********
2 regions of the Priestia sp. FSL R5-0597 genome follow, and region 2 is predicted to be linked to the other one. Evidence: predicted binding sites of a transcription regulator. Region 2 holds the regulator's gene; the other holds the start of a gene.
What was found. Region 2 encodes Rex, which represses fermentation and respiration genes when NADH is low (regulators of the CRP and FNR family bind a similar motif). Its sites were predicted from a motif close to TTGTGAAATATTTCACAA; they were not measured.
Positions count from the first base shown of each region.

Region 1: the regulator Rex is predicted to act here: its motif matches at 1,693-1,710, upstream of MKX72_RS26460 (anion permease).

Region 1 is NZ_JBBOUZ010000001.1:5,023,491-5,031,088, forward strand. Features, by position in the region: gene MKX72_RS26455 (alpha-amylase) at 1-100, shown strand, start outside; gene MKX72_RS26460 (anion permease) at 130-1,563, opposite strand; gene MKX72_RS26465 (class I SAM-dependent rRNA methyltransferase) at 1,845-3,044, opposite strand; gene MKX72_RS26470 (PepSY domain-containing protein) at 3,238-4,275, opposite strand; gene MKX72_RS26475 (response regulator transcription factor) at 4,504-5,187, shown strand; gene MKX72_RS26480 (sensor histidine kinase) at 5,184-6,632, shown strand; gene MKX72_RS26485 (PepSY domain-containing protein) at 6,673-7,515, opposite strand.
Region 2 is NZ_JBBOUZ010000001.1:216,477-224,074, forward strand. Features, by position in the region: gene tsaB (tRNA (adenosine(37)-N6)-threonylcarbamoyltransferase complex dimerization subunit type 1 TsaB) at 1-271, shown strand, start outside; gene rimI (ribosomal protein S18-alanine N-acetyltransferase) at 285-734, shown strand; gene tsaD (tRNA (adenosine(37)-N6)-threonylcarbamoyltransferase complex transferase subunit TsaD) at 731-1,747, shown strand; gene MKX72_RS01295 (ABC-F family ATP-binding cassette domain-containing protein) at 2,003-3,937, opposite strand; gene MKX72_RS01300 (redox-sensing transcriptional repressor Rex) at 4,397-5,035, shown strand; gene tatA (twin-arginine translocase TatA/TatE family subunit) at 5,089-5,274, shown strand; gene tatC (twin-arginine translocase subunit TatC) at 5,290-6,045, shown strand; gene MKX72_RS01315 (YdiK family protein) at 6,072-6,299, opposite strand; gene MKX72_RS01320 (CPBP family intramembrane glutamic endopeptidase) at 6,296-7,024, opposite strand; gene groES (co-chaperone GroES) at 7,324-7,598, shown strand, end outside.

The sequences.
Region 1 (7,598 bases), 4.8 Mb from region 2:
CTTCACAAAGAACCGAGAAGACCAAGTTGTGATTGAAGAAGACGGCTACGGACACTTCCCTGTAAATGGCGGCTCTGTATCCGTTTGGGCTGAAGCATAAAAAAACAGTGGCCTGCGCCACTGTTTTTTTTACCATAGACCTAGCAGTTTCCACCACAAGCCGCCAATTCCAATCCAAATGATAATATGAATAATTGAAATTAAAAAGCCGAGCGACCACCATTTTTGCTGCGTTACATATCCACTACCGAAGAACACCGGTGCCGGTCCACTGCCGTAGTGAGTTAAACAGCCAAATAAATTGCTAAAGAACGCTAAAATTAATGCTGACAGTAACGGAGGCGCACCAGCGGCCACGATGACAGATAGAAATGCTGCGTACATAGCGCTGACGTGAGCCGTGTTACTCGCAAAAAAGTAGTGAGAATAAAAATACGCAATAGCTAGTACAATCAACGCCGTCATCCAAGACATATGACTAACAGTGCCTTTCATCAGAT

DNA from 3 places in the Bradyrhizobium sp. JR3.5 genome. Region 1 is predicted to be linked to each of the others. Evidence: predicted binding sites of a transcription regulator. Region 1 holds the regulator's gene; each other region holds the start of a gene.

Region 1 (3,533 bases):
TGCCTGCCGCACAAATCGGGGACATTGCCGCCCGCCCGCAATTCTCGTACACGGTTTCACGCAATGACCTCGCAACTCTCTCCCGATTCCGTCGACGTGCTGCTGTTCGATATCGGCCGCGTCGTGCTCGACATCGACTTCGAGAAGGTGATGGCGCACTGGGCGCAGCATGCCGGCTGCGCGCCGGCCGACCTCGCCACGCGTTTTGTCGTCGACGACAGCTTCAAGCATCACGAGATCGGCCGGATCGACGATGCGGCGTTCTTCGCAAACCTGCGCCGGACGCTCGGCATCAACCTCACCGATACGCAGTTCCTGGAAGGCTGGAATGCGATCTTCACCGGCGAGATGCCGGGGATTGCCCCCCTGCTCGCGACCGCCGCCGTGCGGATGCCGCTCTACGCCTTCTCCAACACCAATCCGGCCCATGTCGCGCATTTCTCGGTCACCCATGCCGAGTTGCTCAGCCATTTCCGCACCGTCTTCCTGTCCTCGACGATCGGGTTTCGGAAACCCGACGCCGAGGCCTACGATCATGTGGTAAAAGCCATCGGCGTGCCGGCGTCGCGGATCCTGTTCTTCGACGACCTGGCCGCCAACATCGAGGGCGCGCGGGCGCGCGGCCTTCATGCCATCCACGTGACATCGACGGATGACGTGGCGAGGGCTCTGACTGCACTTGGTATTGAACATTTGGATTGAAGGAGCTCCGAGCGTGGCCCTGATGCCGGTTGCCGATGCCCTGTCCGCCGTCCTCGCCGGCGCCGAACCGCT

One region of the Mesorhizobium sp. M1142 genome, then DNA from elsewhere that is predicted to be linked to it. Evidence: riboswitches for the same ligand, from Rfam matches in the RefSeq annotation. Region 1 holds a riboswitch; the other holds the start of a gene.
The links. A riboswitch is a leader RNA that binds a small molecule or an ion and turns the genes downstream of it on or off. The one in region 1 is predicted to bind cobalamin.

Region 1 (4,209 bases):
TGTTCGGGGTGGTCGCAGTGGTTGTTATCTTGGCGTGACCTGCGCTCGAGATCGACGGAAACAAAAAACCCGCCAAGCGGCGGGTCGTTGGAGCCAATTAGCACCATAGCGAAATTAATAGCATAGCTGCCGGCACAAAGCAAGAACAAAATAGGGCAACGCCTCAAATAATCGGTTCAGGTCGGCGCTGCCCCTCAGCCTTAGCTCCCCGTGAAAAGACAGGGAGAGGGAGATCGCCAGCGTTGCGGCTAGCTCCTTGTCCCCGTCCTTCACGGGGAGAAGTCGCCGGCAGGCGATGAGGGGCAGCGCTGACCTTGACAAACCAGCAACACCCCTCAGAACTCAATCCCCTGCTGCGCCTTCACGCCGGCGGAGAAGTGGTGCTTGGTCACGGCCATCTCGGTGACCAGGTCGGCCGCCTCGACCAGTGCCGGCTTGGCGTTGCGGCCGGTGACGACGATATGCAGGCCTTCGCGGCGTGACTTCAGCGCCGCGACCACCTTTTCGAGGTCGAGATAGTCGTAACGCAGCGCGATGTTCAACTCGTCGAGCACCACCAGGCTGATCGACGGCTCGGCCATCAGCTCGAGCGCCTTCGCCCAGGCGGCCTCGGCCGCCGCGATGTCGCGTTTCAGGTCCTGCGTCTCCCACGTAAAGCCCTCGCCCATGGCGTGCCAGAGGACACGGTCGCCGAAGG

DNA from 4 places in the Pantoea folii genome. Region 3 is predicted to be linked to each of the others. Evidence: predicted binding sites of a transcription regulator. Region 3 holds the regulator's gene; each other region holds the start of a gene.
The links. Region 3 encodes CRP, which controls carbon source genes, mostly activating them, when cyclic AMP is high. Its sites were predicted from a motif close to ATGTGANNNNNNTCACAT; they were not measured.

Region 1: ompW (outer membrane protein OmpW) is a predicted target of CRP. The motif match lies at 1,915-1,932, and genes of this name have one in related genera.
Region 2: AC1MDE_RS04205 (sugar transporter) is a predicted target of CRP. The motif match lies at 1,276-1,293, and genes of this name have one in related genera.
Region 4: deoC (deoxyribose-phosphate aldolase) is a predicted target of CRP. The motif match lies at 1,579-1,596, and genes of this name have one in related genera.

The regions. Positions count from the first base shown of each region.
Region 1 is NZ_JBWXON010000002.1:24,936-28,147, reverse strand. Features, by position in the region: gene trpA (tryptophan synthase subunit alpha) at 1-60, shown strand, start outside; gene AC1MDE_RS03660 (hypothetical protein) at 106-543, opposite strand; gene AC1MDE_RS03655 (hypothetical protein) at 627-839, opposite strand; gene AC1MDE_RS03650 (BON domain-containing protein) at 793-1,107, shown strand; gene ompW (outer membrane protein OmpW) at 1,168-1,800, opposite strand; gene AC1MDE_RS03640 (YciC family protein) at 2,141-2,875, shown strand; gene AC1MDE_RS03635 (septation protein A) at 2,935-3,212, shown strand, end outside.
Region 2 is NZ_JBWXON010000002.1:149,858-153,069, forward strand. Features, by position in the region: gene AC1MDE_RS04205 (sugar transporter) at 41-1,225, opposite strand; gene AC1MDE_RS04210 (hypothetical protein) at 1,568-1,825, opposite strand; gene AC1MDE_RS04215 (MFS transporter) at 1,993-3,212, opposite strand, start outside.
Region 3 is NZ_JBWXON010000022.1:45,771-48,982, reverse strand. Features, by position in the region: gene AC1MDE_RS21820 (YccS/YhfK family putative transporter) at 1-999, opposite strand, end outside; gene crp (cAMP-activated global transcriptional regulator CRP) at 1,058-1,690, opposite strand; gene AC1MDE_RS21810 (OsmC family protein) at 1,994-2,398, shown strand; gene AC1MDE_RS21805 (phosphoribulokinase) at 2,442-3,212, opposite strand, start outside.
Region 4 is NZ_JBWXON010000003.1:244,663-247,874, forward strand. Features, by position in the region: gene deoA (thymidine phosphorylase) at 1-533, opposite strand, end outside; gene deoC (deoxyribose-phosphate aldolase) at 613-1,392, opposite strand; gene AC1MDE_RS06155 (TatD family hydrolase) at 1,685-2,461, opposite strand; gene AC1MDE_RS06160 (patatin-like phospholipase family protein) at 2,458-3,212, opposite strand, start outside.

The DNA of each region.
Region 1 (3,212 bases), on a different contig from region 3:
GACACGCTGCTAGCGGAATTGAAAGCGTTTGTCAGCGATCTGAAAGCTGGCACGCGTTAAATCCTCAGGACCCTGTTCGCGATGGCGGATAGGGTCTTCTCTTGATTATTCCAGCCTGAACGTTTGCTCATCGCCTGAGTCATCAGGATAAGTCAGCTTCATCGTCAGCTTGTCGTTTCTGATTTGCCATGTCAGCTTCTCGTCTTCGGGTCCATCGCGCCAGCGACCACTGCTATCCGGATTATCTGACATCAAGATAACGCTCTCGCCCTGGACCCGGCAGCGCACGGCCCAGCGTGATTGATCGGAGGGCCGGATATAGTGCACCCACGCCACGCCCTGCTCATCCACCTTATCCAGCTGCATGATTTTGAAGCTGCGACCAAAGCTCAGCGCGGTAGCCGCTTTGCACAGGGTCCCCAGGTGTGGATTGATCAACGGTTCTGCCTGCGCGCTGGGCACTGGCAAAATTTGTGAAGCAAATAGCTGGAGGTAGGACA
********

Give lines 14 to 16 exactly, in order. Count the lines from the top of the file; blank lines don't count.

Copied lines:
The links. A riboswitch is a leader RNA that binds a small molecule or an ion and turns the genes downstream of it on or off. The one in region 1 is predicted to bind cobalamin.

Region 1 (4,209 bases):
TGTTCGGGGTGGTCGCAGTGGTTGTTATCTTGGCGTGACCTGCGCTCGAGATCGACGGAAACAAAAAACCCGCCAAGCGGCGGGTCGTTGGAGCCAATTAGCACCATAGCGAAATTAATAGCATAGCTGCCGGCACAAAGCAAGAACAAAATAGGGCAACGCCTCAAATAATCGGTTCAGGTCGGCGCTGCCCCTCAGCCTTAGCTCCCCGTGAAAAGACAGGGAGAGGGAGATCGCCAGCGTTGCGGCTAGCTCCTTGTCCCCGTCCTTCACGGGGAGAAGTCGCCGGCAGGCGATGAGGGGCAGCGCTGACCTTGACAAACCAGCAACACCCCTCAGAACTCAATCCCCTGCTGCGCCTTCACGCCGGCGGAGAAGTGGTGCTTGGTCACGGCCATCTCGGTGACCAGGTCGGCCGCCTCGACCAGTGCCGGCTTGGCGTTGCGGCCGGTGACGACGATATGCAGGCCTTCGCGGCGTGACTTCAGCGCCGCGACCACCTTTTCGAGGTCGAGATAGTCGTAACGCAGCGCGATGTTCAACTCGTCGAGCACCACCAGGCTGATCGACGGCTCGGCCATCAGCTCGAGCGCCTTCGCCCAGGCGGCCTCGGCCGCCGCGATGTCGCGTTTCAGGTCCTGCGTCTCCCACGTAAAGCCCTCGCCCATGGCGTGCCAGAGGACACGGTCGCCGAAGG